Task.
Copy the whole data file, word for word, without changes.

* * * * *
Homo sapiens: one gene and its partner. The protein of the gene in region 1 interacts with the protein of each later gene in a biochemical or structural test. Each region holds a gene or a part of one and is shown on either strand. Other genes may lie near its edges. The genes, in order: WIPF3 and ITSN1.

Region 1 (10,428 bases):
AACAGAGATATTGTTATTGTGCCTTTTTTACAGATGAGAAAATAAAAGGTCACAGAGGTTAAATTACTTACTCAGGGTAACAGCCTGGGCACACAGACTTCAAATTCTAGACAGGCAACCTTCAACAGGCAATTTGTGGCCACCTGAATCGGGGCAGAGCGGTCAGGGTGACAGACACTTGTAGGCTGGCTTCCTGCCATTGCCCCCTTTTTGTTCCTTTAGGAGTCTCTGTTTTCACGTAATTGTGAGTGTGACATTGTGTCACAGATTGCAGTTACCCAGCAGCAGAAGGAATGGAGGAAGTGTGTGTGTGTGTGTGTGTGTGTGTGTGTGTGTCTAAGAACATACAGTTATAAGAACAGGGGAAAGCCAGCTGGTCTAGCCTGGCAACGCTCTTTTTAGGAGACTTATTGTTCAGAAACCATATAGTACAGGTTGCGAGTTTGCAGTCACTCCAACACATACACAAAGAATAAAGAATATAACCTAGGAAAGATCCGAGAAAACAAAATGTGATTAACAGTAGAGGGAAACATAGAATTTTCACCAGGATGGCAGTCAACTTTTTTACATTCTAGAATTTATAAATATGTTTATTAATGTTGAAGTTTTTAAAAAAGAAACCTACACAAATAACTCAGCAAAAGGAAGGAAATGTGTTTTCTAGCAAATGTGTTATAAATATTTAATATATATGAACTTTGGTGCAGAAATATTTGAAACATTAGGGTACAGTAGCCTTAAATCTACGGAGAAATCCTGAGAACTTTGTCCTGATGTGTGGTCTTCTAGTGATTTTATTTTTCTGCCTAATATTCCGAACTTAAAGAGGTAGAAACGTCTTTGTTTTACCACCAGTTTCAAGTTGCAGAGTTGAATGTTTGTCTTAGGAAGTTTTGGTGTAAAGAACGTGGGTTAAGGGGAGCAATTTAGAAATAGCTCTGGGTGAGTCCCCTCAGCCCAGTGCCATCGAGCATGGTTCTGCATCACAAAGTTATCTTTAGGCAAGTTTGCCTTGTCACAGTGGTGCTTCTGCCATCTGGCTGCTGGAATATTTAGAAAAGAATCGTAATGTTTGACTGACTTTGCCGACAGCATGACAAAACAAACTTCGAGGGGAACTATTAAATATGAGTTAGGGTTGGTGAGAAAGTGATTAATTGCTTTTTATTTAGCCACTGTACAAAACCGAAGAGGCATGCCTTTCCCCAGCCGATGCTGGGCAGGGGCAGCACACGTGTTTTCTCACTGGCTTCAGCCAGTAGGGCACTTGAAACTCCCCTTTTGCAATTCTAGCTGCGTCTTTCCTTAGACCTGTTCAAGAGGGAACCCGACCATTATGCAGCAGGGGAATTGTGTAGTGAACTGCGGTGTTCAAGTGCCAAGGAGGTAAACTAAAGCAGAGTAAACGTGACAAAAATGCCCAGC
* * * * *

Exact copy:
Homo sapiens: one gene and its partner. The protein of the gene in region 1 interacts with the protein of each later gene in a biochemical or structural test. Each region holds a gene or a part of one and is shown on either strand. Other genes may lie near its edges. The genes, in order: WIPF3 and ITSN1.

Region 1 (10,428 bases):
AACAGAGATATTGTTATTGTGCCTTTTTTACAGATGAGAAAATAAAAGGTCACAGAGGTTAAATTACTTACTCAGGGTAACAGCCTGGGCACACAGACTTCAAATTCTAGACAGGCAACCTTCAACAGGCAATTTGTGGCCACCTGAATCGGGGCAGAGCGGTCAGGGTGACAGACACTTGTAGGCTGGCTTCCTGCCATTGCCCCCTTTTTGTTCCTTTAGGAGTCTCTGTTTTCACGTAATTGTGAGTGTGACATTGTGTCACAGATTGCAGTTACCCAGCAGCAGAAGGAATGGAGGAAGTGTGTGTGTGTGTGTGTGTGTGTGTGTGTGTGTCTAAGAACATACAGTTATAAGAACAGGGGAAAGCCAGCTGGTCTAGCCTGGCAACGCTCTTTTTAGGAGACTTATTGTTCAGAAACCATATAGTACAGGTTGCGAGTTTGCAGTCACTCCAACACATACACAAAGAATAAAGAATATAACCTAGGAAAGATCCGAGAAAACAAAATGTGATTAACAGTAGAGGGAAACATAGAATTTTCACCAGGATGGCAGTCAACTTTTTTACATTCTAGAATTTATAAATATGTTTATTAATGTTGAAGTTTTTAAAAAAGAAACCTACACAAATAACTCAGCAAAAGGAAGGAAATGTGTTTTCTAGCAAATGTGTTATAAATATTTAATATATATGAACTTTGGTGCAGAAATATTTGAAACATTAGGGTACAGTAGCCTTAAATCTACGGAGAAATCCTGAGAACTTTGTCCTGATGTGTGGTCTTCTAGTGATTTTATTTTTCTGCCTAATATTCCGAACTTAAAGAGGTAGAAACGTCTTTGTTTTACCACCAGTTTCAAGTTGCAGAGTTGAATGTTTGTCTTAGGAAGTTTTGGTGTAAAGAACGTGGGTTAAGGGGAGCAATTTAGAAATAGCTCTGGGTGAGTCCCCTCAGCCCAGTGCCATCGAGCATGGTTCTGCATCACAAAGTTATCTTTAGGCAAGTTTGCCTTGTCACAGTGGTGCTTCTGCCATCTGGCTGCTGGAATATTTAGAAAAGAATCGTAATGTTTGACTGACTTTGCCGACAGCATGACAAAACAAACTTCGAGGGGAACTATTAAATATGAGTTAGGGTTGGTGAGAAAGTGATTAATTGCTTTTTATTTAGCCACTGTACAAAACCGAAGAGGCATGCCTTTCCCCAGCCGATGCTGGGCAGGGGCAGCACACGTGTTTTCTCACTGGCTTCAGCCAGTAGGGCACTTGAAACTCCCCTTTTGCAATTCTAGCTGCGTCTTTCCTTAGACCTGTTCAAGAGGGAACCCGACCATTATGCAGCAGGGGAATTGTGTAGTGAACTGCGGTGTTCAAGTGCCAAGGAGGTAAACTAAAGCAGAGTAAACGTGACAAAAATGCCCAGC